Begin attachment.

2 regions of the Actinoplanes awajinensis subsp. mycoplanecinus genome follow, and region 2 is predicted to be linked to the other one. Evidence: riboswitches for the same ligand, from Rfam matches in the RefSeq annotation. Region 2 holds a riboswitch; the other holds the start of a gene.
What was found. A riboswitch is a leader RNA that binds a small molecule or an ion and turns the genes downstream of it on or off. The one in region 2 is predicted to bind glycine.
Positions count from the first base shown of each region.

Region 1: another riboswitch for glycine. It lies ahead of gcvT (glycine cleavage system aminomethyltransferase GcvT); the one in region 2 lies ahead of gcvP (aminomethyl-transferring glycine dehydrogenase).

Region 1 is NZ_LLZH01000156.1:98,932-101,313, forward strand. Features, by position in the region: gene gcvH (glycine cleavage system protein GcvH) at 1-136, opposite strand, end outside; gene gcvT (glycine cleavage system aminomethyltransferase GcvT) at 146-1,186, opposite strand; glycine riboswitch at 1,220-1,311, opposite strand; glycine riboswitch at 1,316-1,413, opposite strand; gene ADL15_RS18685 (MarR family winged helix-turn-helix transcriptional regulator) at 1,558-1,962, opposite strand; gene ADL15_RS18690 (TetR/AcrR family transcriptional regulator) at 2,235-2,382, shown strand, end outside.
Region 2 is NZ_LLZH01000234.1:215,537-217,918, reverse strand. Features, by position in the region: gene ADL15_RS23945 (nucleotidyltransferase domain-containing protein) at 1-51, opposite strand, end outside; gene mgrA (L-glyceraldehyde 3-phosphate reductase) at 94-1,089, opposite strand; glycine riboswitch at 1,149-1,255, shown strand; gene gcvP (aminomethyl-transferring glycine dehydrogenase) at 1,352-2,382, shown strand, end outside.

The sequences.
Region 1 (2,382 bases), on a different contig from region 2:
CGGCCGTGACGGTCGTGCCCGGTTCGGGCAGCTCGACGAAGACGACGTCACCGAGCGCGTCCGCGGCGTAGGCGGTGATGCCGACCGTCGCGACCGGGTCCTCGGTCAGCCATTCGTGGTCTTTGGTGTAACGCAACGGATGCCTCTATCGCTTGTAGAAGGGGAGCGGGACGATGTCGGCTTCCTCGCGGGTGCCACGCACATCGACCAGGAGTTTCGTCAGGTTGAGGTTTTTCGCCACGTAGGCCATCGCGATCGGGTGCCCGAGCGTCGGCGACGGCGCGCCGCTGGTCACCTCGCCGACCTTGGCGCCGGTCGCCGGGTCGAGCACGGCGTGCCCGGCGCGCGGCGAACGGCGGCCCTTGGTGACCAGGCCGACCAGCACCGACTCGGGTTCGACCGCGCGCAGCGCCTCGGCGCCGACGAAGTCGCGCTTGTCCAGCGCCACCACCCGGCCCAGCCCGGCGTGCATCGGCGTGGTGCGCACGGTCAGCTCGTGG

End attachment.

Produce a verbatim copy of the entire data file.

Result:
2 regions of the Actinoplanes awajinensis subsp. mycoplanecinus genome follow, and region 2 is predicted to be linked to the other one. Evidence: riboswitches for the same ligand, from Rfam matches in the RefSeq annotation. Region 2 holds a riboswitch; the other holds the start of a gene.
What was found. A riboswitch is a leader RNA that binds a small molecule or an ion and turns the genes downstream of it on or off. The one in region 2 is predicted to bind glycine.
Positions count from the first base shown of each region.

Region 1: another riboswitch for glycine. It lies ahead of gcvT (glycine cleavage system aminomethyltransferase GcvT); the one in region 2 lies ahead of gcvP (aminomethyl-transferring glycine dehydrogenase).

Region 1 is NZ_LLZH01000156.1:98,932-101,313, forward strand. Features, by position in the region: gene gcvH (glycine cleavage system protein GcvH) at 1-136, opposite strand, end outside; gene gcvT (glycine cleavage system aminomethyltransferase GcvT) at 146-1,186, opposite strand; glycine riboswitch at 1,220-1,311, opposite strand; glycine riboswitch at 1,316-1,413, opposite strand; gene ADL15_RS18685 (MarR family winged helix-turn-helix transcriptional regulator) at 1,558-1,962, opposite strand; gene ADL15_RS18690 (TetR/AcrR family transcriptional regulator) at 2,235-2,382, shown strand, end outside.
Region 2 is NZ_LLZH01000234.1:215,537-217,918, reverse strand. Features, by position in the region: gene ADL15_RS23945 (nucleotidyltransferase domain-containing protein) at 1-51, opposite strand, end outside; gene mgrA (L-glyceraldehyde 3-phosphate reductase) at 94-1,089, opposite strand; glycine riboswitch at 1,149-1,255, shown strand; gene gcvP (aminomethyl-transferring glycine dehydrogenase) at 1,352-2,382, shown strand, end outside.

The sequences.
Region 1 (2,382 bases), on a different contig from region 2:
CGGCCGTGACGGTCGTGCCCGGTTCGGGCAGCTCGACGAAGACGACGTCACCGAGCGCGTCCGCGGCGTAGGCGGTGATGCCGACCGTCGCGACCGGGTCCTCGGTCAGCCATTCGTGGTCTTTGGTGTAACGCAACGGATGCCTCTATCGCTTGTAGAAGGGGAGCGGGACGATGTCGGCTTCCTCGCGGGTGCCACGCACATCGACCAGGAGTTTCGTCAGGTTGAGGTTTTTCGCCACGTAGGCCATCGCGATCGGGTGCCCGAGCGTCGGCGACGGCGCGCCGCTGGTCACCTCGCCGACCTTGGCGCCGGTCGCCGGGTCGAGCACGGCGTGCCCGGCGCGCGGCGAACGGCGGCCCTTGGTGACCAGGCCGACCAGCACCGACTCGGGTTCGACCGCGCGCAGCGCCTCGGCGCCGACGAAGTCGCGCTTGTCCAGCGCCACCACCCGGCCCAGCCCGGCGTGCATCGGCGTGGTGCGCACGGTCAGCTCGTGG